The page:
Bad Faith, Intervention as of Right Coverage Update
Bad Faith – Nebraska
Millard Gutter Co. v. Shelter Mut. Ins. Co.
312 Neb. 606, --- N.W.2d ---- (Neb. Oct. 14, 2022)
Millard Gutter Co. v. Farm Bureau Prop. & Cas. Ins. Co.
312 Neb. 629, --- N.W.2d ---- (Neb. Oct. 14, 2022)
The Nebraska Supreme Court upheld decisions in two cases brought by a roofing and gutter company, finding that bad faith claims against insurers could not be assigned from policyholders to third parties.
Millard Gutter Co. (Millard) had obtained assignments of proceeds from policyholders under various property policies issued by Shelter Mutual Insurance Co. (Shelter) and Farm Bureau Property & Casualty Insurance Co. (Farm Bureau) resulting from a 2013 storm that caused damage to multiple policyholders’ properties. According to Millard, it had provided copies of the assignments to the insurers and made claims for storm damage. In subsequent lawsuits against Shelter and Farm Bureau, Millard alleged that the insurers had breached the respective insurance policies issued to the policyholders, and that the insurers had acted in bad faith. The trial courts granted pre-answer motions to dismiss Millard’s claims based on lack of standing.
On appeal to the Nebraska Supreme Court, the high court unanimously affirmed the dismissals in both cases, agreeing that Millard did not have standing to assert bad faith claims. In particular, the Supreme Court found that, under Nebraska law, “only a policyholder has standing to bring a first-party bad faith claim against an insurer.” Even if the policyholders assigned their rights under their respective policies, the high court concluded that “even assuming without deciding that the proceeds from first-party bad faith actions can be validly assigned under Nebraska law, we hold that a policyholder cannot validly assign the right to prosecute or control such an action.”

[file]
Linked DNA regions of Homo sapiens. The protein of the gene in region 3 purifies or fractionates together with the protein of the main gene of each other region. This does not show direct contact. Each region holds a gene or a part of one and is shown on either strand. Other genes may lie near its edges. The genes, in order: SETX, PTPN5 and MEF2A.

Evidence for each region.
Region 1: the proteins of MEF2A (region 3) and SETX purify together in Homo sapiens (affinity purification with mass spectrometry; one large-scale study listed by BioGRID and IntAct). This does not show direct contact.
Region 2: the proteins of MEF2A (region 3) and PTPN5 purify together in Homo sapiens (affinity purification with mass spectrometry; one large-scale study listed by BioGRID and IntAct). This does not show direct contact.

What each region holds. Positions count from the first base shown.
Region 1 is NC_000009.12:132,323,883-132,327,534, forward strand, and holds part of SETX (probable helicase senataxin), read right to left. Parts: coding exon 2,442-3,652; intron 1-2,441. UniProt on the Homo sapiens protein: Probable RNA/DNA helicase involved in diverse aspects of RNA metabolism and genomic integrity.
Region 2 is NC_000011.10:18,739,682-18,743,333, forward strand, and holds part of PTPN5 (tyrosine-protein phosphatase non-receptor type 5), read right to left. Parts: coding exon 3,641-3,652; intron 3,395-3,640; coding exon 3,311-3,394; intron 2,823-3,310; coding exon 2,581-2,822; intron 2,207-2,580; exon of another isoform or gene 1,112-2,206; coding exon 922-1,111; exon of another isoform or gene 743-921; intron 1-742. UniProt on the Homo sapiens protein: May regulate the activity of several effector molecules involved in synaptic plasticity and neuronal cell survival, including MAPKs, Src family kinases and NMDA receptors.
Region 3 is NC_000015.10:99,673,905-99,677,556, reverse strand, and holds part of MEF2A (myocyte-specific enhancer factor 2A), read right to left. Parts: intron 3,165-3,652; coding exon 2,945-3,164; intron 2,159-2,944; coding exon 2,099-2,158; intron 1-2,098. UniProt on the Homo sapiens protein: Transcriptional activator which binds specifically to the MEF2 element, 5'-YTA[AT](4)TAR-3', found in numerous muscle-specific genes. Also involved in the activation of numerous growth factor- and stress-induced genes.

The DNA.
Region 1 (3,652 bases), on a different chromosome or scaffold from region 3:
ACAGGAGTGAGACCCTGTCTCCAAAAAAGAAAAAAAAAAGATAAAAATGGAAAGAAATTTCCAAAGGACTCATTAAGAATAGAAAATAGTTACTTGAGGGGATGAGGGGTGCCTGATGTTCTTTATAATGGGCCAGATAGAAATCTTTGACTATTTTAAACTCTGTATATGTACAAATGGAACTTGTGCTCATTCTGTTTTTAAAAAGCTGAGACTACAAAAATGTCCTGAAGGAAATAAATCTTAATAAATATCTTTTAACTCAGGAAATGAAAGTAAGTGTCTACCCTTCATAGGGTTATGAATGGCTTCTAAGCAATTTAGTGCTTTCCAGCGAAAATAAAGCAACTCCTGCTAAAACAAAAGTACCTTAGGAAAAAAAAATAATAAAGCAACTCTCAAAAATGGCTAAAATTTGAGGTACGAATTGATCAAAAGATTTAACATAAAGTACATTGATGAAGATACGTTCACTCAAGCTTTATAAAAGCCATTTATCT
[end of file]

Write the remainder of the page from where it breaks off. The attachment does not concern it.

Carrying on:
In the alternative, the Supreme Court also found that "[t]he implied covenant of good faith and fair dealing that Nebraska law imposes on insurers 'is dependent upon a contractual relationship between the [policyholder] and the insurer.'" Millard had no contractual relationship with Shelter or Farm Bureau, and as the Supreme Court noted, “the postloss assignments did not create one.” In the Farm Bureau case, the Supreme Court found that "just as in Shelter, regardless of their validity for other purposes, the assignments from Farm Bureau's policyholders could not, as a matter of law, give [Millard] standing to prosecute any tort actions for first-party bad faith against Farm Bureau."
By: Tanya Murray
Intervention as of Right – Ninth Circuit (California Law)
Chevron Envtl. Mgmt. Co. v. Environmental Prot. Corp.
No. 20-16206, 2022 WL 10966098 (9th Cir. Oct. 19, 2022)
The U.S. Court of Appeals for the Ninth Circuit affirmed the denial of National Union Fire Insurance Company’s (National Union) motion to intervene in an environmental action between its insured, Environmental Protection Corporation (EPC), and Chevron Environmental Management Company (Chevron). National Union sought to intervene as of right to protect its interests because EPC was a suspended corporation, and thus, EPC did not have the capacity to defend itself in litigation.
The appellate court initially recognized that timeliness is a “threshold requirement” for intervention. Whether a motion is timely is assessed by examining three factors: (1) the stage of litigation, (2) prejudice to other parties and (3) the reason for the delay in moving to intervene. On balance, the appellate court found that National Union’s motion was untimely because it was filed five months after National Union was notified of EPC’s suspension, by which time the trial court had already issued a default judgment against EPC. In so ruling, the appellate court rejected National Union’s “conclusory assertions” that it did not receive Chevron’s letter that enclosed a copy of the complaint.